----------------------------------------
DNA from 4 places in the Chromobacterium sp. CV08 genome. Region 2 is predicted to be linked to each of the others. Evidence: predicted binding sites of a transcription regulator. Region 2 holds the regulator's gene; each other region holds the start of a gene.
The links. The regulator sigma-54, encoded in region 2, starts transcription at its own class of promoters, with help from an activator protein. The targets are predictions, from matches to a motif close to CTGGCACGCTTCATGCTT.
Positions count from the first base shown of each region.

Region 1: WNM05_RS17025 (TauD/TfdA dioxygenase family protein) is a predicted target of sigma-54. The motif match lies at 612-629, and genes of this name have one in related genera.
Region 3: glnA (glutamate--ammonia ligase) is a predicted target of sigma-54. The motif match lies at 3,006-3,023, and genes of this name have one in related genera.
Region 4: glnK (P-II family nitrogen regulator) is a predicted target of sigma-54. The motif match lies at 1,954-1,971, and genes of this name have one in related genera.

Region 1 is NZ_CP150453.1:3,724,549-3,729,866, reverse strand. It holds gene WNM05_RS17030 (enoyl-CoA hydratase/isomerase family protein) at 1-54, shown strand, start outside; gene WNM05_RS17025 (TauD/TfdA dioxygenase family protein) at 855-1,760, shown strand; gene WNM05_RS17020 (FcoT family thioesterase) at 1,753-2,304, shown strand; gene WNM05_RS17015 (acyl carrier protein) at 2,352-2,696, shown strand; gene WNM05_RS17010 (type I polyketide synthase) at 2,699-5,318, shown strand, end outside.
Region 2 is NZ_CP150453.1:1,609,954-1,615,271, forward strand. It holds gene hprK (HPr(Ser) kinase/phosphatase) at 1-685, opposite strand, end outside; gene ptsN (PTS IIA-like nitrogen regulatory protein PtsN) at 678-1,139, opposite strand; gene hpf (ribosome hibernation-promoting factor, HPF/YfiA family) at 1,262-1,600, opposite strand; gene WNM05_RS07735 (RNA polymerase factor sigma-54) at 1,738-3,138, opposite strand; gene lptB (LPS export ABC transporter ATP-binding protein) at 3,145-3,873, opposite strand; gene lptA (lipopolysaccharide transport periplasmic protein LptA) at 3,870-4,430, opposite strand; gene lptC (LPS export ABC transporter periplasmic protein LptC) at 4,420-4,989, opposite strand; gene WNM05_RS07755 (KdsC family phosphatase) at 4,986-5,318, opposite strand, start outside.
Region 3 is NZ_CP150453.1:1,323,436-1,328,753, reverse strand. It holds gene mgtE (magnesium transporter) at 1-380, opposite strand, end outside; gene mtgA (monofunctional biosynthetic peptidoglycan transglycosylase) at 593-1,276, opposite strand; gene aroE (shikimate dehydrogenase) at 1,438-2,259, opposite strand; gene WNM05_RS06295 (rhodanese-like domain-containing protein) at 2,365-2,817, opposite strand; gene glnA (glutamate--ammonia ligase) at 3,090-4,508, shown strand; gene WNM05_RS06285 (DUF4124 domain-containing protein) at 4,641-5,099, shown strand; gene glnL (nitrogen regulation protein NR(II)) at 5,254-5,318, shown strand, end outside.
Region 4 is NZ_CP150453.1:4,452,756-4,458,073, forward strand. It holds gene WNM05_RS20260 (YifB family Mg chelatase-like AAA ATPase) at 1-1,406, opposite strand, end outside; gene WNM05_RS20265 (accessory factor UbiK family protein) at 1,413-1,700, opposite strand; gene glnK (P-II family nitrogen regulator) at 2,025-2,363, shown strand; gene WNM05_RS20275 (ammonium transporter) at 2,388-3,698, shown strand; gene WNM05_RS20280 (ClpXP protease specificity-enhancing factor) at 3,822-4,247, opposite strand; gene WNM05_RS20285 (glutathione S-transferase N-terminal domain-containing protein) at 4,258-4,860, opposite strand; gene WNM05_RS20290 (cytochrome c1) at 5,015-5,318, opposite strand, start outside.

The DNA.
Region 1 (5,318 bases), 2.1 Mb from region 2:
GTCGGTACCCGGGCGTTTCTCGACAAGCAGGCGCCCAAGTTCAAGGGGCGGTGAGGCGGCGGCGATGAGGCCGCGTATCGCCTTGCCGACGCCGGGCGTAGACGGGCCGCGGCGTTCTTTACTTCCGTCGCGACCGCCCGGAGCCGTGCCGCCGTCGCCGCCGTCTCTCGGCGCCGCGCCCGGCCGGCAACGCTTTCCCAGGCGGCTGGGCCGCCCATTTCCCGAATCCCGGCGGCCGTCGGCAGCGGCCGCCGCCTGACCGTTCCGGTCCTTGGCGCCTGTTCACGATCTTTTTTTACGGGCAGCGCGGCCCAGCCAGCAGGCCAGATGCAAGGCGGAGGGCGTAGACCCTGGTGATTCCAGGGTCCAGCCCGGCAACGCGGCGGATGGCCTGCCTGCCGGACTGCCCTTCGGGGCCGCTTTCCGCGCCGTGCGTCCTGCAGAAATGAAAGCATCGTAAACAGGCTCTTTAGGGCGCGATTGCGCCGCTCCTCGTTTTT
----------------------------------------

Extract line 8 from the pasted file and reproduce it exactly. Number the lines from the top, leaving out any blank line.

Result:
Region 2 is NZ_CP150453.1:1,609,954-1,615,271, forward strand. It holds gene hprK (HPr(Ser) kinase/phosphatase) at 1-685, opposite strand, end outside; gene ptsN (PTS IIA-like nitrogen regulatory protein PtsN) at 678-1,139, opposite strand; gene hpf (ribosome hibernation-promoting factor, HPF/YfiA family) at 1,262-1,600, opposite strand; gene WNM05_RS07735 (RNA polymerase factor sigma-54) at 1,738-3,138, opposite strand; gene lptB (LPS export ABC transporter ATP-binding protein) at 3,145-3,873, opposite strand; gene lptA (lipopolysaccharide transport periplasmic protein LptA) at 3,870-4,430, opposite strand; gene lptC (LPS export ABC transporter periplasmic protein LptC) at 4,420-4,989, opposite strand; gene WNM05_RS07755 (KdsC family phosphatase) at 4,986-5,318, opposite strand, start outside.